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Guess what, it’s time for another episode of Weird Biology! Today we’re going to learn about a creature that looks like an alien stained-glass window who stalks the oceans with toxic might, powered only by the wind like a sailing ship of old.

That’s right, it’s the devil’s own shopping bag-

(The name is almost longer than the animal.)

The Portuguese Man o’ War (not to be confused with its smaller and less dangerous Pacific cousin, the Bluebottle) is a floating jellyfish relative called a Hydrozoan. It was named after the 18th century sailing ship, apparently by a blind person. “Oh, it looks like a sailing ship under full sail” No it doesn’t, shut up. It looks like a rogue walmart shopping bag that blew into the Atlantic and makes a living by strangling innocent sea turtles.

But like the aforementioned plastic bag, the Man o’ War uses its lovely blue-purple air sac to catch the breeze. It wanders in groups through the warm waters of the Atlantic, driven along by the wind and tides. Kind of poetic, really. As long as you don’t look underwater, anyway. (I’m about to ruin this for everybody, hang on.)

Like so many other things in life it’s not what you see on the surface that’s important, but what is underneath that counts. In this case, what’s underneath is up to 165 feet of venomous tentacles. It’s like that thing they say about icebergs, where you only see the top 10% and the rest is an invisible ship-killing nightmare? It’s exactly like that.

Except with poison tentacles.

The Man o’ War is basically a biological fishing trawler, trailing these stupidly long tentacles like a fine mesh net through the water. And when an innocent fish who probably has a family at home comes into contact with this “net”, specialized cells called Nematocysts are triggered to fire tiny poison harpoons into the victim, causing instant death or paralysis. The tentacle then reels itself upward into the body of the Man o’ War like a fishing line, dragging its helpless victim upward to be digested. So, uh, actually not like a fishing trawler then, not like a fishing trawler at all. (Unless the fishing trawler was designed by Junji Ito.)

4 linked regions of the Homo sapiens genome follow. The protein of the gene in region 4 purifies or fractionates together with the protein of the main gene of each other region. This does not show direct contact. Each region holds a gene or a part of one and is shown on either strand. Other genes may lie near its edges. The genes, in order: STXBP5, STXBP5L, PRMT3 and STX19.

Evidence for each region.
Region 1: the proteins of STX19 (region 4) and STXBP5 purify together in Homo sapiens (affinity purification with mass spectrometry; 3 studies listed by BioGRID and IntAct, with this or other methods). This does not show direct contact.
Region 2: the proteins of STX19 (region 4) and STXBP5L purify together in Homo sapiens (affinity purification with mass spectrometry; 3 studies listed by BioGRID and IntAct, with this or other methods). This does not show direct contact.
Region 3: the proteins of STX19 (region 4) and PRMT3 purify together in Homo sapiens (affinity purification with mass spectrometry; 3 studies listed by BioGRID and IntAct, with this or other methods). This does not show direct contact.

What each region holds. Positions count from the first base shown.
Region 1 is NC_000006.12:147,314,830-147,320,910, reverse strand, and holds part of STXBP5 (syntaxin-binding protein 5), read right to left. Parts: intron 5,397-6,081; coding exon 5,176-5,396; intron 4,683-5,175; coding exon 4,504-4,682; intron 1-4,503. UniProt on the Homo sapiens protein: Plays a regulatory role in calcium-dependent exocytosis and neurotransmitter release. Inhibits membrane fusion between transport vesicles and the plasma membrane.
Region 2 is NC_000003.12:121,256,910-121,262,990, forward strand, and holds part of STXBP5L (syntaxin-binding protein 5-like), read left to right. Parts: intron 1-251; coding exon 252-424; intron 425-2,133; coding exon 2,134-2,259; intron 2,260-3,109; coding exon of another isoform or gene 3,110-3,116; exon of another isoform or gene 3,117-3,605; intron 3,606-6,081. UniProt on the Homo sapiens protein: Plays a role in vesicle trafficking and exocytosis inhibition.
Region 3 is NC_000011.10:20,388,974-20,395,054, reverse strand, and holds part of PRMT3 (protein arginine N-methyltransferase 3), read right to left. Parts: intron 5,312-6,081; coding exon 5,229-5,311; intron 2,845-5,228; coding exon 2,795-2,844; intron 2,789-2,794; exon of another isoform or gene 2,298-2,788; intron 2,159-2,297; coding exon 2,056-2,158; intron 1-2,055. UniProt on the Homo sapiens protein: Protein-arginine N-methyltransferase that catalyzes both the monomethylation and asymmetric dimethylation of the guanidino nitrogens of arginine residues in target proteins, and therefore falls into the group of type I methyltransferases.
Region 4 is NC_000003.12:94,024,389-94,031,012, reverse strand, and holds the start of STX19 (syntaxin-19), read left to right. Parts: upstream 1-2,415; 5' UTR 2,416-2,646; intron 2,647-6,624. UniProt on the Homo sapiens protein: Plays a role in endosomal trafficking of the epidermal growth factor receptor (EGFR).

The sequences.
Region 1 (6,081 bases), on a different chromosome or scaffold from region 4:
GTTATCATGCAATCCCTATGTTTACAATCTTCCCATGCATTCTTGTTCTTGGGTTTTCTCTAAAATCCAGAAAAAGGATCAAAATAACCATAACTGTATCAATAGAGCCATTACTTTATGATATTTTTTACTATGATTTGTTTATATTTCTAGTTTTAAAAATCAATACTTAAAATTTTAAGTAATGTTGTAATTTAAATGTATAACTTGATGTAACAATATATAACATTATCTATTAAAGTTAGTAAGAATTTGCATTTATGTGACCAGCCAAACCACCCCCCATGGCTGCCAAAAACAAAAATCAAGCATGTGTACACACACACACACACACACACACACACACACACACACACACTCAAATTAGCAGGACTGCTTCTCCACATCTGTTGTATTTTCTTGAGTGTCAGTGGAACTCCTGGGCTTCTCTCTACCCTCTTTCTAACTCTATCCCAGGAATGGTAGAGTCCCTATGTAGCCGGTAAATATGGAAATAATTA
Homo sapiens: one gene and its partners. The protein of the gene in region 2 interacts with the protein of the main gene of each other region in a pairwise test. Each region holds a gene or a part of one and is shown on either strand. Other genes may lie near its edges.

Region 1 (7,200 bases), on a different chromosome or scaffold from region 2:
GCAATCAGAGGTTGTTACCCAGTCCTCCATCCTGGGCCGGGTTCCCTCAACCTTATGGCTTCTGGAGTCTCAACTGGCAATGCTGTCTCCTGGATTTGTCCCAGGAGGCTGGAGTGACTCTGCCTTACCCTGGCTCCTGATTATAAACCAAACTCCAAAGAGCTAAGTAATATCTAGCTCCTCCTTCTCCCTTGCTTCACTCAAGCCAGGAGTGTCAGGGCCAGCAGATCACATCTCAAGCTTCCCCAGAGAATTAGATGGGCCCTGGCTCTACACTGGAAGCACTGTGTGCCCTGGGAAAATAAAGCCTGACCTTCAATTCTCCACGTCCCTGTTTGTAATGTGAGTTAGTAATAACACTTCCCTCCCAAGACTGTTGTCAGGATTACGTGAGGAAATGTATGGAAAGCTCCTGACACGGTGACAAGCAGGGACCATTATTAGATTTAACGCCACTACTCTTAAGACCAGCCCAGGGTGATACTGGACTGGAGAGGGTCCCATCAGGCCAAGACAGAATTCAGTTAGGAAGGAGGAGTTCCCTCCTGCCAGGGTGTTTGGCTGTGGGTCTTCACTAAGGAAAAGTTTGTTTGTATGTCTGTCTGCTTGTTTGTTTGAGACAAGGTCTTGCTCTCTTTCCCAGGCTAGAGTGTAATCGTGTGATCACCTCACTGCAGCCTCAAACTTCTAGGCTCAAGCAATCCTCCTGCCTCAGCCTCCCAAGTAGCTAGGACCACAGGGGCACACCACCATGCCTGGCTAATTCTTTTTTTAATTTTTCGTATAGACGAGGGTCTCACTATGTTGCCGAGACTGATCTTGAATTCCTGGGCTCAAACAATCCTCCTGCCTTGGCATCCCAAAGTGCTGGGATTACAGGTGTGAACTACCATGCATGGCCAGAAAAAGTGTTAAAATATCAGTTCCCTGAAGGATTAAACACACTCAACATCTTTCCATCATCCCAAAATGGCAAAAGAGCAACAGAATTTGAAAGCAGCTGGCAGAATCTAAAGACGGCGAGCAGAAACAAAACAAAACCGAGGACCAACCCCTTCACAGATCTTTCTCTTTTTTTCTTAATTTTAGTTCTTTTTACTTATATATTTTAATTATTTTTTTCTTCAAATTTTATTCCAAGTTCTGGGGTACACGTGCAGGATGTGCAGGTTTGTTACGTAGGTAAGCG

Although the Man o’ War may look like a jellyfish, it’s definitely not. In fact, it’s not even a single animal! It’s actually four separate organisms jammed into a venomous trenchcoat like a bunch of best friends trying to sneak into an R rated movie. “How even”, I hear you say. And that’s a valid question! It’s not everyday that we discover that what we thought was a single animal is actually four smaller animals living communally to form a larger, more dangerous animal. It would be like discovering that opossums are actually comprised of 17 rats each.

In the Man o’ War’s case, these four individual kinds of “polyps” that comprise the complete final form are the air sac polyp (gets the gang around), the digestive polyp (converts murdered fish into energy for the whole gang), the reproductive polyp (makes small clones of each individual gang member), and the tentacle polyp (murders things indiscriminately for the sheer joy of it). That’s right, the tentacles are a separate animal! You might be wondering if they sometimes come loose, wander off, and just sting people/animals randomly when they drift into populated areas. What a silly question! Yeah, happens all the time.

(OH NO.)

While only occasionally fatal, Man o’ War stings can seriously injure humans. This is a big problem in areas where Man o’ Wars are common, because storms and predators can knock those tentacles right off. The tentacles then drift away, only to wash ashore and sting a hapless beachgoer weeks later. That’s right, rogue tentacles can still sting for days or weeks after separation! Even if the Man ‘o War is beached and dead! Isn’t that neat! I want to go home!!! The discovery of a beached Man o’ War usually closes the entire beach, for this reason. Would YOU want to go mess around in the sand if it might be full of over a hundred feet of poison spaghetti?

And if all this information upsets you, I’d like to offer my deepest condolences. But buckle up for one last upsetting fact, and here it is: the Man o’ Wars are spreading. Usually restricted to warm waters, climate change has driven the Man o’ War as far north as Great Britain. That’s awful awful awful news for any country that touches the Atlantic ocean, which is lots of them.

Luckily, we have (semi) dependable allies in this fight: sea turtles and the Mola Mola! Unfortunately just about all we can do at this point is support conservation programs for these awesome devil-balloon-munchers, who are endangered themselves. While trying to invent a Man o’ War-proof barrier net.

So for now, just watch out for anything that looks like a floating plastic bag.


1. Bill Hubrick, Maryland Biodiversity Project

2. Jio Ito, Flickr

3. Volkan Yuksel, Wikimedia Commons

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